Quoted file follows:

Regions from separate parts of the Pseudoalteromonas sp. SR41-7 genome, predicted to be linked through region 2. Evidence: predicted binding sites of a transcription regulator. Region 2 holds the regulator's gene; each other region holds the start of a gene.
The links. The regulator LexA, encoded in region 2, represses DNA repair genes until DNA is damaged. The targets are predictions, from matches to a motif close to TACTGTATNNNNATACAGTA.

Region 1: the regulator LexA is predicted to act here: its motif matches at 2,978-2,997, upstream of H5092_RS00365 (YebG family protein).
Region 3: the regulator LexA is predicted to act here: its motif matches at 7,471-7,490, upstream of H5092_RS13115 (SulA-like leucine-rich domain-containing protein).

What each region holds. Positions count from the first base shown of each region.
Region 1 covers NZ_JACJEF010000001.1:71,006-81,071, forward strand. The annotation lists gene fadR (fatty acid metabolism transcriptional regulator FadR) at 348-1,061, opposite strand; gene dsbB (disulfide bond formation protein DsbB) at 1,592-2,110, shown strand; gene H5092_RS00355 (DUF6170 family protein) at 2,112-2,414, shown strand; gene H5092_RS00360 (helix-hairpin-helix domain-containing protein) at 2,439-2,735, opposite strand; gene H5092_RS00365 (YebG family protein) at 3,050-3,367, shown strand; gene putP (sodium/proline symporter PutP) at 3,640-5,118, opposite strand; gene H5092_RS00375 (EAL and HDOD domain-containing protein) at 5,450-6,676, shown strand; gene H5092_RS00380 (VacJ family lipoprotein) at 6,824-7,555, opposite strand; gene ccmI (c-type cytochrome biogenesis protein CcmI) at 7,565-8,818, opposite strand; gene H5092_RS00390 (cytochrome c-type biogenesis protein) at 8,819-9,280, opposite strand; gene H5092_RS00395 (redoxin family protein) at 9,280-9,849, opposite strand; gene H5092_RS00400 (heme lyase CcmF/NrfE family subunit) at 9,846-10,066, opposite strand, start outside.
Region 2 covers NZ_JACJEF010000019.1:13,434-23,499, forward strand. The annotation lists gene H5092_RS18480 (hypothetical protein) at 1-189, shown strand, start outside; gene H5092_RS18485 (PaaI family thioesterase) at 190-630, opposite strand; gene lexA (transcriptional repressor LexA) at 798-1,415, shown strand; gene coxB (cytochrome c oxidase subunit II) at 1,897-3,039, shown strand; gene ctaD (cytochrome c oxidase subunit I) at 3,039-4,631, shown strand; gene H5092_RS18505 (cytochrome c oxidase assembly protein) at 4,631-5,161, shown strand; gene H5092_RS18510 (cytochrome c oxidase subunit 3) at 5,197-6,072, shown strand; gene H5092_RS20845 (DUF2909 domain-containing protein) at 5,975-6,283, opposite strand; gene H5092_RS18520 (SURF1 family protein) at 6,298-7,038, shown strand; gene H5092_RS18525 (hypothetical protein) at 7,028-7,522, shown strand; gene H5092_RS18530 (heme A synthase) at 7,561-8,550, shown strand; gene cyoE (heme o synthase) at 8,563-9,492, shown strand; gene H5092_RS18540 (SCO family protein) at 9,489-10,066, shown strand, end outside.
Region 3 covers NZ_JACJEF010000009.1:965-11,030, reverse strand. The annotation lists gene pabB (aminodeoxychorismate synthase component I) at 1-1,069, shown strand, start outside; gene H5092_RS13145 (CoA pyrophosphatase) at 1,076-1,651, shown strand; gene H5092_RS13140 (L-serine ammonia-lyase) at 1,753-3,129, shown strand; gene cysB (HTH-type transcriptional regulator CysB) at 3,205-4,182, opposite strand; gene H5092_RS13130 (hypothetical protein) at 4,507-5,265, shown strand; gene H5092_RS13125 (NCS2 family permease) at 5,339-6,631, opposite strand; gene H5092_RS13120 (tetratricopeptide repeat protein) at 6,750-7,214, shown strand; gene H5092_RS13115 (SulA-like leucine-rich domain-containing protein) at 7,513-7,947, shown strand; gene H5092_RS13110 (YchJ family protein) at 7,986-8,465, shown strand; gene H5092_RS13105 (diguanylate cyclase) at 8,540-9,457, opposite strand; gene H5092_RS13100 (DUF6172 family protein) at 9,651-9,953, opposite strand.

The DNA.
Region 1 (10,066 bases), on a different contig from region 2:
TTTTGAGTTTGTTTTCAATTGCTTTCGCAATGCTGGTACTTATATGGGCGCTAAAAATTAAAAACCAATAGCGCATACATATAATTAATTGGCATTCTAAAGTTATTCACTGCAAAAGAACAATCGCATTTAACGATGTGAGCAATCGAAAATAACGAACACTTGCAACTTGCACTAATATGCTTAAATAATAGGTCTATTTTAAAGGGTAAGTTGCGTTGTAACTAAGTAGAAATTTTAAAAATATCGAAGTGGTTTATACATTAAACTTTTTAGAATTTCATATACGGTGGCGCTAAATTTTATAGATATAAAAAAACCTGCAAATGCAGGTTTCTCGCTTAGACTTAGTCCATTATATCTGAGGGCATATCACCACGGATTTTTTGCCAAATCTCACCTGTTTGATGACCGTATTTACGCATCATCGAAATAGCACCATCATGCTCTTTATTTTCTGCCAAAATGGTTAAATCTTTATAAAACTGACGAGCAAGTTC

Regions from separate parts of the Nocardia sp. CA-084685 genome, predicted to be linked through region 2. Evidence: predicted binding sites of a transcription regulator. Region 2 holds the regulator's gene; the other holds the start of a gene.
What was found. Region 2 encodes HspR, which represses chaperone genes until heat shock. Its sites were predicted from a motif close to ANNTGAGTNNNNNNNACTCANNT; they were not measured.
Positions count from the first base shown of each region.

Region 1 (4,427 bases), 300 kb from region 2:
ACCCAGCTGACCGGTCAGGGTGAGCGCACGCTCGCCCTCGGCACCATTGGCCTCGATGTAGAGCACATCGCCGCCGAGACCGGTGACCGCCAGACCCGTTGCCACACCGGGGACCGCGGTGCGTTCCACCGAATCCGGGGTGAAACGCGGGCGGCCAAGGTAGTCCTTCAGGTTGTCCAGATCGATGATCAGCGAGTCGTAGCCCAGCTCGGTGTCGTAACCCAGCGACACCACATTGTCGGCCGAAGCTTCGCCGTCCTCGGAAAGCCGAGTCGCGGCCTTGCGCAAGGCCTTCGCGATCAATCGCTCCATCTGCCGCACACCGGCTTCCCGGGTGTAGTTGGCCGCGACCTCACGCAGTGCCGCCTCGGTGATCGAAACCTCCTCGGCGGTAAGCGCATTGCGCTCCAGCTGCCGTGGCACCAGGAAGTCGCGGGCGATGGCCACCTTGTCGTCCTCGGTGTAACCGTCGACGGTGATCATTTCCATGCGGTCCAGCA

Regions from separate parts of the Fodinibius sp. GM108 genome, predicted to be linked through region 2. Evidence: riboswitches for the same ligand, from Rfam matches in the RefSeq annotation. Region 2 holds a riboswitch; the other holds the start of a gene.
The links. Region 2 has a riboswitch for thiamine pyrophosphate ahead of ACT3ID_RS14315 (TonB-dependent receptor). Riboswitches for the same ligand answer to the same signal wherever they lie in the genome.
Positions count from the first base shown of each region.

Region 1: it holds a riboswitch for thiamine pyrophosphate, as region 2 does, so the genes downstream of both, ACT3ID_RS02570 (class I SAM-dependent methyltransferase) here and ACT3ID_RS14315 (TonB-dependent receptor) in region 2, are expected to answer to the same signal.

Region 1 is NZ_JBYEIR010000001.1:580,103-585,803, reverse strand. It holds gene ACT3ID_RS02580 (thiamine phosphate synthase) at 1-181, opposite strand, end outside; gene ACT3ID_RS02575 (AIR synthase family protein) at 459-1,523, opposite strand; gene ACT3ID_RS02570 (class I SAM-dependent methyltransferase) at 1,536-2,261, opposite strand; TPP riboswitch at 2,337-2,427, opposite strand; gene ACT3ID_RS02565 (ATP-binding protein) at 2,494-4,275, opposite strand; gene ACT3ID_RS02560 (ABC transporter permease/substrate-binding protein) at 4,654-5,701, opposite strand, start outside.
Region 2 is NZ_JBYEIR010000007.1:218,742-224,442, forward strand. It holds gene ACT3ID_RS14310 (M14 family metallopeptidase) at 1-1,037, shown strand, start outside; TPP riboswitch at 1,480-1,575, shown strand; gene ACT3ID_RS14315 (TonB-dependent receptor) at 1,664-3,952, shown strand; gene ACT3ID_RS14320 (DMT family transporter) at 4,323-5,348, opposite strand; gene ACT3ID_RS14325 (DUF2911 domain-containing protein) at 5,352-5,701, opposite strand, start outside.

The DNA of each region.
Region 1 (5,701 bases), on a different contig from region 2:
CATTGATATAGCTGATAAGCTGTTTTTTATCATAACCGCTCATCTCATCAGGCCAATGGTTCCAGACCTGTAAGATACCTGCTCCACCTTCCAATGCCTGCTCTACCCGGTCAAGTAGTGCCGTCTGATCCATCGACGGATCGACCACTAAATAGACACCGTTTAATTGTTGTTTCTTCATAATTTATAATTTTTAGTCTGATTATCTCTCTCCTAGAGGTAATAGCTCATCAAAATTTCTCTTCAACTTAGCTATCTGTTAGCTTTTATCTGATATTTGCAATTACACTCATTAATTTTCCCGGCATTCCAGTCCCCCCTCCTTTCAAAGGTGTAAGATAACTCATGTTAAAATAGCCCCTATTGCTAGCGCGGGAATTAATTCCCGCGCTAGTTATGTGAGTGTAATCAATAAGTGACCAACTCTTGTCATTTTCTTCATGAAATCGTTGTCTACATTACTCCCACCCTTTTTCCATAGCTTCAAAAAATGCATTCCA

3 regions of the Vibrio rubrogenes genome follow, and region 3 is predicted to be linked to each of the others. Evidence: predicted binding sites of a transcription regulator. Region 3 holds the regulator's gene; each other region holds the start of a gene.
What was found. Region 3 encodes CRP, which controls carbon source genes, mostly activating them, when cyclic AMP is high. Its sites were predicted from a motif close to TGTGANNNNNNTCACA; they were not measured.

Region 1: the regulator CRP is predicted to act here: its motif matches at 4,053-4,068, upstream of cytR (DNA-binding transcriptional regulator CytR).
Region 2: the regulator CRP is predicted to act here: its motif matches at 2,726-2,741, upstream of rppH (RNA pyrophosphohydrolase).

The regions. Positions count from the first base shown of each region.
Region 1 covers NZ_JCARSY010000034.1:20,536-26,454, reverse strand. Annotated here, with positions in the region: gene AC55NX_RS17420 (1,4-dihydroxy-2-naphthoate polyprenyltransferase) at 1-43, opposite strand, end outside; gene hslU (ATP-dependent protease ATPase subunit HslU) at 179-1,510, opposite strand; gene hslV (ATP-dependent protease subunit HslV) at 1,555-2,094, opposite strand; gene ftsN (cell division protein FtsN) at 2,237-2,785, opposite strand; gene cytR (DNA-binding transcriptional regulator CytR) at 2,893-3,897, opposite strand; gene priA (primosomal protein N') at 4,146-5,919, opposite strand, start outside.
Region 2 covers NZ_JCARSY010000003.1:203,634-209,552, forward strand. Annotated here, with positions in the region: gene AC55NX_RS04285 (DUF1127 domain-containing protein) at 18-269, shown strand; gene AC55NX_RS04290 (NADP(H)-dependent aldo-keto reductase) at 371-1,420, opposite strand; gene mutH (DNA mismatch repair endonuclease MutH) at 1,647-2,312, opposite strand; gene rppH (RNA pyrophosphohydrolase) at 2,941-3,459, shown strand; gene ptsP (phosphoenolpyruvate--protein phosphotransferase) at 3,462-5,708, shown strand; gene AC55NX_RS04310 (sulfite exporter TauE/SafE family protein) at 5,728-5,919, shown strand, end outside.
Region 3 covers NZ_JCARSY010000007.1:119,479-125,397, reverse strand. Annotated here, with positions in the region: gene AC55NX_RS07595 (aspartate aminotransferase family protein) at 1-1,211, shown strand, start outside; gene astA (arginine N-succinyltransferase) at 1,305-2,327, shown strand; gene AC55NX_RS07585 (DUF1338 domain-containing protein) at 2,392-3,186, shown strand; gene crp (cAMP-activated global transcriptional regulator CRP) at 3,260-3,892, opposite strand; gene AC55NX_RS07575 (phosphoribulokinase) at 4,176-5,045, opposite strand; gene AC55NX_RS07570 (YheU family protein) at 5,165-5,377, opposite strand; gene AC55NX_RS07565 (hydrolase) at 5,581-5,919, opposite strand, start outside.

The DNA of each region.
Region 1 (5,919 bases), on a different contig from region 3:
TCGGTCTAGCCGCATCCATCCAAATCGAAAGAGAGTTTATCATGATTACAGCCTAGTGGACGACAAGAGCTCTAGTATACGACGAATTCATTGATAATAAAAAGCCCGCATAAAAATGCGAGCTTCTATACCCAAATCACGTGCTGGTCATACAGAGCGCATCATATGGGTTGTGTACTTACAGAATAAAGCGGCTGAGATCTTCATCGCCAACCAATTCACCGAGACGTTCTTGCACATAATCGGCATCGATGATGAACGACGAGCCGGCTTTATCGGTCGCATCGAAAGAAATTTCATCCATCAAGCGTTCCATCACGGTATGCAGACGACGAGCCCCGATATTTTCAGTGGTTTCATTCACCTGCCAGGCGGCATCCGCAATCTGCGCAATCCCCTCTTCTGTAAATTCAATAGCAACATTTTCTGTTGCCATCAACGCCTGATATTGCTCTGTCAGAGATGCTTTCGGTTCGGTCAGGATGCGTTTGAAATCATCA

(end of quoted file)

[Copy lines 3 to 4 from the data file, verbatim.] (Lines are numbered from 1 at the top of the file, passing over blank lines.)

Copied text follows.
Region 1: the regulator LexA is predicted to act here: its motif matches at 2,978-2,997, upstream of H5092_RS00365 (YebG family protein).
Region 3: the regulator LexA is predicted to act here: its motif matches at 7,471-7,490, upstream of H5092_RS13115 (SulA-like leucine-rich domain-containing protein).